Main article: Tank destroyer battalion (United States)U.S. Army and counterpart British designs were very different in conception. U.S. doctrine was based, in light of the fall of France, on the perceived need to defeat German blitzkrieg tactics, and U.S. units expected to be faced with large numbers of German tanks attacking on relatively narrow fronts. These were expected to break through a thin screen of anti-tank guns, hence the decision that the main anti-tank units – the Tank Destroyer (TD) battalions – should be concentrated and very mobile. In actual practice, such German attacks rarely happened; throughout the war only one battalion ever fought in an engagement quite like that which had originally been envisaged (the 601st, at the Battle of El Guettar). The Tank Destroyer Command eventually numbered over 100,000 men and 80 battalions each equipped with 36 self-propelled tank destroyers or towed guns.
All American tank destroyers were officially known by exactly the same collective term used for American self-propelled artillery ordnance, "Gun Motor Carriage". The designs were intended to be very mobile and heavily armed. Most of the tank-hull based designs used special open-topped turrets, of a differing design to the original tank it was to be based on, which was meant to both save weight and to accommodate a larger gun. The earliest expedient design was an M3 Half-track mounting an M1897 75 mm gun in a limited-traverse mount, and called the 75 mm Gun Motor Carriage M3. Another, considerably less successful, early design mounted a 37-mm anti-tank gun in the bed of a Dodge 3/4-ton truck - the 37-mm GMC M6. By far the most common US design was the 3in Gun Motor Carriage M10 (Wolverine), later supplemented by the 90 mm Gun Motor Carriage M36 - both based on the M4 Sherman hull and powertrain - and the 76 mm Gun Motor Carriage M18 (Hellcat), based on a unique hull and powertrain design, with a slight visual resemblance to what was used for the later M24 Chaffee light tank. The M18 came closest to the US ideal; the vehicle was very fast, small, and mounted a 76 mm gun in a roofless open turret. The M36 Jackson GMC possessed the only American-origin operational gun that could rival the vaunted 88 mm German anti-tank ordnance, the 90 mm M3 gun, and the M36 remained in service well after World War II. The only dedicated American-origin, casemate hull design fighting vehicle of any type to be built during the war, that resembled the German and Soviet tank destroyers in hull and general gun mounting design, was the experimental T28 Super Heavy Tank, which mounted a 105 mm T5E1 long-barrel cannon, which had a maximum firing range of 12 miles (20 km), and was originally designed as a self-propelled assault gun to breach Germany's Siegfried Line defenses.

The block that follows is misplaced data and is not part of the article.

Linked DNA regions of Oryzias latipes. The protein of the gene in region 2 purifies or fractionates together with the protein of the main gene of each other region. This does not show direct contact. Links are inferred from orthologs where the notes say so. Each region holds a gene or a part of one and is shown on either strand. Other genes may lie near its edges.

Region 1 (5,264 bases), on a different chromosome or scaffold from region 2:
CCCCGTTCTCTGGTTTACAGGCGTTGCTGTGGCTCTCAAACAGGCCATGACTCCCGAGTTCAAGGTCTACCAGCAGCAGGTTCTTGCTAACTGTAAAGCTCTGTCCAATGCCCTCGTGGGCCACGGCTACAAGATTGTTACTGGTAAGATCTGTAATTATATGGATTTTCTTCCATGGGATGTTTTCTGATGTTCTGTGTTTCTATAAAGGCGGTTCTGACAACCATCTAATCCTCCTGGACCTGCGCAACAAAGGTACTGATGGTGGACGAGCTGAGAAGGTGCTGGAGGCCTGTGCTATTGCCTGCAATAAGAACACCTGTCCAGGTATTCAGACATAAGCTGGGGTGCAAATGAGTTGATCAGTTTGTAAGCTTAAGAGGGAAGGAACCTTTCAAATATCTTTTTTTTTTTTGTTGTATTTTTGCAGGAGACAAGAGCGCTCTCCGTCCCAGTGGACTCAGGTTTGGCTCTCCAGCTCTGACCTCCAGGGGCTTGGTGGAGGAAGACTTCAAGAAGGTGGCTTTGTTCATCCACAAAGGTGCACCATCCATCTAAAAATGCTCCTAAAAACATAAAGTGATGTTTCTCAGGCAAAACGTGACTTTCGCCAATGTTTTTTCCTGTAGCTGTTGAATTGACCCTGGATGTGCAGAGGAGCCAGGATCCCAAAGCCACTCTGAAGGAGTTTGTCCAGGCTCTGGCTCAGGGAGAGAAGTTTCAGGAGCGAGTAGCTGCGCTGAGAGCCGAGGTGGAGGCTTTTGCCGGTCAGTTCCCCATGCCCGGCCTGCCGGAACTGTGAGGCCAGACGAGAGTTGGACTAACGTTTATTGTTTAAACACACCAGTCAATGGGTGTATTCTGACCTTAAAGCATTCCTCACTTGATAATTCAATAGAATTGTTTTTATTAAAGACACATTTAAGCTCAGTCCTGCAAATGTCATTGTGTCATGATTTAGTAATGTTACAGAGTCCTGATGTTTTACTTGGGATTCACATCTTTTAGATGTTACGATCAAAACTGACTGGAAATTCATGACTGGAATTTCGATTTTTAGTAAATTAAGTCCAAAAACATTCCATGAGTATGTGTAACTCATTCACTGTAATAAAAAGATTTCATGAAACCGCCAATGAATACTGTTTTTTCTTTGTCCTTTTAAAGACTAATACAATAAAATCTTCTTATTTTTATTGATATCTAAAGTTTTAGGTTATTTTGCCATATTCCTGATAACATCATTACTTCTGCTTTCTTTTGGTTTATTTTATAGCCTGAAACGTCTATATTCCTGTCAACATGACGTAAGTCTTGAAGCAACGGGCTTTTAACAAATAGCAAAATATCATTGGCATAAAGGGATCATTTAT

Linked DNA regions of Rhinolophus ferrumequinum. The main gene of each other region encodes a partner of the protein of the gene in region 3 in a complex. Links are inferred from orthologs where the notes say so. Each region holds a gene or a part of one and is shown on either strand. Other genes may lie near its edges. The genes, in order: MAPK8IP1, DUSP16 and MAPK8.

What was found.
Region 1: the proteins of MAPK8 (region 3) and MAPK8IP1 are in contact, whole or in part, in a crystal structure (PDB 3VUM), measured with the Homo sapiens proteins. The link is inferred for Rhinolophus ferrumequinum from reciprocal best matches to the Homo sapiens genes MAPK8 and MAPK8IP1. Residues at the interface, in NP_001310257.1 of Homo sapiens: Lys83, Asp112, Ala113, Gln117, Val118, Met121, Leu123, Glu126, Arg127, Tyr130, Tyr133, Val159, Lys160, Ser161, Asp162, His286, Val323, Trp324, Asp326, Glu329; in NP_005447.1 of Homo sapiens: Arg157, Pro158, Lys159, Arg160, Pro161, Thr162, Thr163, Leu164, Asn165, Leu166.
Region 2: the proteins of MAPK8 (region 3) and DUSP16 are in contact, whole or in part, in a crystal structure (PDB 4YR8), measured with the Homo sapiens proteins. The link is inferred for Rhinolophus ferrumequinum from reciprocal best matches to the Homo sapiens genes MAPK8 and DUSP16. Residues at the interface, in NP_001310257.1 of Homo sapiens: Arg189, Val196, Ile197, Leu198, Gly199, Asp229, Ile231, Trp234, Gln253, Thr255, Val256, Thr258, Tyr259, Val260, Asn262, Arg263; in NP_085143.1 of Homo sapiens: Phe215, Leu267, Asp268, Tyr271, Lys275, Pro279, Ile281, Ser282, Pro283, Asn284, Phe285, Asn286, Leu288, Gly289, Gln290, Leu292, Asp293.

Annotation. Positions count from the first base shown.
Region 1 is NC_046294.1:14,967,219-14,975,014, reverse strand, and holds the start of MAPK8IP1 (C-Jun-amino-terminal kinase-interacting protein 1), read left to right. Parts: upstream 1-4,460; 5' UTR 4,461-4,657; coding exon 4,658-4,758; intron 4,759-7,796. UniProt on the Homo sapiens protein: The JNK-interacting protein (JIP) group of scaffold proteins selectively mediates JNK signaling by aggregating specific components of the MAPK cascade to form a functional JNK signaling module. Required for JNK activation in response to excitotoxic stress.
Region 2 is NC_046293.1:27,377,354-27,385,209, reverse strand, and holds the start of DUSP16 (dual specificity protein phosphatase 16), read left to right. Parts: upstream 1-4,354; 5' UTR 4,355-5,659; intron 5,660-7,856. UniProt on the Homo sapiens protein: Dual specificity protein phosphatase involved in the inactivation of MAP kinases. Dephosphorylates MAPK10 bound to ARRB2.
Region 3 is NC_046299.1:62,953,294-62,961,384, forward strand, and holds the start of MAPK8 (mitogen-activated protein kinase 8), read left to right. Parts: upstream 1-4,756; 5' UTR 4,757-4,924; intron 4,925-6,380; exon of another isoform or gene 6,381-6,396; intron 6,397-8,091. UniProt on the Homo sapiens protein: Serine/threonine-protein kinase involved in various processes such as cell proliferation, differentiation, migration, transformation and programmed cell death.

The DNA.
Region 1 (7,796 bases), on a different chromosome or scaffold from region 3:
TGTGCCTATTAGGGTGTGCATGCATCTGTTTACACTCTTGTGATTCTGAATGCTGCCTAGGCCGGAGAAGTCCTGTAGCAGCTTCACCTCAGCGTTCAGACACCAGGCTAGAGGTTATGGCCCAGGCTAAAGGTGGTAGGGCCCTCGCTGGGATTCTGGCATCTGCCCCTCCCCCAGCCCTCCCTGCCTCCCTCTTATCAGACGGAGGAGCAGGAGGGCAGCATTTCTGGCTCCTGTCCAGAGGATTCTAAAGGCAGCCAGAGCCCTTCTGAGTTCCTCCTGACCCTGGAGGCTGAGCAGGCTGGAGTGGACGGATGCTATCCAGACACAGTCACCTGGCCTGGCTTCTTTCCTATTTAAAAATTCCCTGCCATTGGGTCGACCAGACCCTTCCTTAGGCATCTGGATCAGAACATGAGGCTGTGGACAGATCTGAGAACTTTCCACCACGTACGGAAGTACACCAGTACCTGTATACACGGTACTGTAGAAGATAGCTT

Of these tank destroyers, only the 90 mm gun of the M36 proved to be effective against the frontal armor of Germans' larger armored vehicles at long range. The open top and light armor made these tank destroyers vulnerable to anything greater than small-arms fire. As the number of German tanks encountered by American forces steadily decreased throughout the war, most battalions were split up and assigned to infantry units as supporting arms, fighting as assault guns or being used essentially as tanks.
Doctrinists' expectation that German tanks would be engaged in mass formation was a failed assumption. In reality, German attacks effectively utilized combined arms on the ground fighting cohesively. American tank destroyer battalions comprised three tank destroyer companies supported by nine security sections. The single-purpose tactics of the tank destroyer battalion failed to account for non-tank threats.